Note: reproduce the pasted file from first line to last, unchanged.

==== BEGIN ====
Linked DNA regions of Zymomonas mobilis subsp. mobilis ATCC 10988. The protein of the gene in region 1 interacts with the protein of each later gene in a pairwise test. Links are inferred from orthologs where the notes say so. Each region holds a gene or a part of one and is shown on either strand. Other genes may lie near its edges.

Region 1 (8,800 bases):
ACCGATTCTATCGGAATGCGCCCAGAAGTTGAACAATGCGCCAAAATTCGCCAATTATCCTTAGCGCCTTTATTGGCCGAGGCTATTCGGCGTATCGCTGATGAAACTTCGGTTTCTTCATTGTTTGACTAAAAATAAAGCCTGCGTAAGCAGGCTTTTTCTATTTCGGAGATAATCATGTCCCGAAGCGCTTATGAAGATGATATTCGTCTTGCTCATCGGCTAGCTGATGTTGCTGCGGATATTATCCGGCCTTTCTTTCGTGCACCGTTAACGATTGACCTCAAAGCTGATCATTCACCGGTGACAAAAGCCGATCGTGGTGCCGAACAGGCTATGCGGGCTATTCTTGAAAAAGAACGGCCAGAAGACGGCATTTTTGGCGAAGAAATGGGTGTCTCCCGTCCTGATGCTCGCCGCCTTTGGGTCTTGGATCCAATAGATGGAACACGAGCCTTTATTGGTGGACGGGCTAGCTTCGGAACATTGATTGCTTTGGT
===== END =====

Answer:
Linked DNA regions of Zymomonas mobilis subsp. mobilis ATCC 10988. The protein of the gene in region 1 interacts with the protein of each later gene in a pairwise test. Links are inferred from orthologs where the notes say so. Each region holds a gene or a part of one and is shown on either strand. Other genes may lie near its edges.

Region 1 (8,800 bases):
ACCGATTCTATCGGAATGCGCCCAGAAGTTGAACAATGCGCCAAAATTCGCCAATTATCCTTAGCGCCTTTATTGGCCGAGGCTATTCGGCGTATCGCTGATGAAACTTCGGTTTCTTCATTGTTTGACTAAAAATAAAGCCTGCGTAAGCAGGCTTTTTCTATTTCGGAGATAATCATGTCCCGAAGCGCTTATGAAGATGATATTCGTCTTGCTCATCGGCTAGCTGATGTTGCTGCGGATATTATCCGGCCTTTCTTTCGTGCACCGTTAACGATTGACCTCAAAGCTGATCATTCACCGGTGACAAAAGCCGATCGTGGTGCCGAACAGGCTATGCGGGCTATTCTTGAAAAAGAACGGCCAGAAGACGGCATTTTTGGCGAAGAAATGGGTGTCTCCCGTCCTGATGCTCGCCGCCTTTGGGTCTTGGATCCAATAGATGGAACACGAGCCTTTATTGGTGGACGGGCTAGCTTCGGAACATTGATTGCTTTGGT